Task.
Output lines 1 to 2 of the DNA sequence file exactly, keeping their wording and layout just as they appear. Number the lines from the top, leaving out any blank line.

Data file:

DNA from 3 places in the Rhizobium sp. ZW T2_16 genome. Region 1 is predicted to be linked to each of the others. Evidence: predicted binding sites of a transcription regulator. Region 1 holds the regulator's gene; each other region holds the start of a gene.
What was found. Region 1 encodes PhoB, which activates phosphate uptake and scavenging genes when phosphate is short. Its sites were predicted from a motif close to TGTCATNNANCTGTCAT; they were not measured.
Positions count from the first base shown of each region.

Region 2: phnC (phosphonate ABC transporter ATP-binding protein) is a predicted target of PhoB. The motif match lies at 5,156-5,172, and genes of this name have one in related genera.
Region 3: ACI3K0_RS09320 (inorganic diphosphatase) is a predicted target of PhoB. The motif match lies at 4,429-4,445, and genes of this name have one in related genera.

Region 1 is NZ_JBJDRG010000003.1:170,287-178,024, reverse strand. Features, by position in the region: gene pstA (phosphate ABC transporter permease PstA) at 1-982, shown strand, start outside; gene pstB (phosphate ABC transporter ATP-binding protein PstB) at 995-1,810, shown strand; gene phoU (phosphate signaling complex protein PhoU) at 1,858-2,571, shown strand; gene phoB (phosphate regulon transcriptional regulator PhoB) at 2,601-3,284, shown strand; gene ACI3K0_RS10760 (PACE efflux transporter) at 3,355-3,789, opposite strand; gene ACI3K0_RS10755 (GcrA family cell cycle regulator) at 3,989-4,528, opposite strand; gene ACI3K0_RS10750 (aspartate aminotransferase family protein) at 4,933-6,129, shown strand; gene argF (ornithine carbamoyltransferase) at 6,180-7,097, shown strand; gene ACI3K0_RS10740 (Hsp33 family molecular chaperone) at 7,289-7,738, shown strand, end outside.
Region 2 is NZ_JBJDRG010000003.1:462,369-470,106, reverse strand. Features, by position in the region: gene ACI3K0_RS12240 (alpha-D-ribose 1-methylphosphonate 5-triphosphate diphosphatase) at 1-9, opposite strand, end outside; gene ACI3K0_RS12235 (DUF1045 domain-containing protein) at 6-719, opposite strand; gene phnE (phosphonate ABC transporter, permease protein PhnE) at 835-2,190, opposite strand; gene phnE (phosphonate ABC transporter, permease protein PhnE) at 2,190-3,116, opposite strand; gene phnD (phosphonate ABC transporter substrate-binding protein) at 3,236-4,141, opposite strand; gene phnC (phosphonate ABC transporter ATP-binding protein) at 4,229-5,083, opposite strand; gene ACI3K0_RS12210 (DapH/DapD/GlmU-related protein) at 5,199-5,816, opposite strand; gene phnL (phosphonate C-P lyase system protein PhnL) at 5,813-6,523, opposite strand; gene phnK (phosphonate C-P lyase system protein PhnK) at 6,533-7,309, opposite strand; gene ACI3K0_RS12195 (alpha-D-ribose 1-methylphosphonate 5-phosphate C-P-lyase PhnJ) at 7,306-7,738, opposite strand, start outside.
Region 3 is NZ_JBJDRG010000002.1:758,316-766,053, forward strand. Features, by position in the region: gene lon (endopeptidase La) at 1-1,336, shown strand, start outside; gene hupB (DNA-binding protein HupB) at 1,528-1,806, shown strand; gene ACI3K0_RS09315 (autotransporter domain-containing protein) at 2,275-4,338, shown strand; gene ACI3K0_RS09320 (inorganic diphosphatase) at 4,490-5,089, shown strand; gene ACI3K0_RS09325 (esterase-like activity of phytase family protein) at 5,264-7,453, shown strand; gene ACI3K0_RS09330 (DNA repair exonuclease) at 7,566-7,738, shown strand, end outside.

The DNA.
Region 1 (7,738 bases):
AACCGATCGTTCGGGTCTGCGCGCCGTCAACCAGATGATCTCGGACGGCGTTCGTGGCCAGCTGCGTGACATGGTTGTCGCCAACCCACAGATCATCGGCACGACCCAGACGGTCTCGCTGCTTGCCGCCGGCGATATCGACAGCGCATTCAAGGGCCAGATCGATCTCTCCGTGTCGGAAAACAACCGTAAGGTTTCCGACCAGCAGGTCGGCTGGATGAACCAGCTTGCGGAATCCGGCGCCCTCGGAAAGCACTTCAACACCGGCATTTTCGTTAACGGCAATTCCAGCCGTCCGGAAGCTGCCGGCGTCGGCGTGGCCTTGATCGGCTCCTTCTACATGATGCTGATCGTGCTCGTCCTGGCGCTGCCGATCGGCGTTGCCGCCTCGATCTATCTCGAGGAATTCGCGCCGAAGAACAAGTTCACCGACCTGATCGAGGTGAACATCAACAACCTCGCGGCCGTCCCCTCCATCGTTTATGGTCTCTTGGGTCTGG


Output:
DNA from 3 places in the Rhizobium sp. ZW T2_16 genome. Region 1 is predicted to be linked to each of the others. Evidence: predicted binding sites of a transcription regulator. Region 1 holds the regulator's gene; each other region holds the start of a gene.
What was found. Region 1 encodes PhoB, which activates phosphate uptake and scavenging genes when phosphate is short. Its sites were predicted from a motif close to TGTCATNNANCTGTCAT; they were not measured.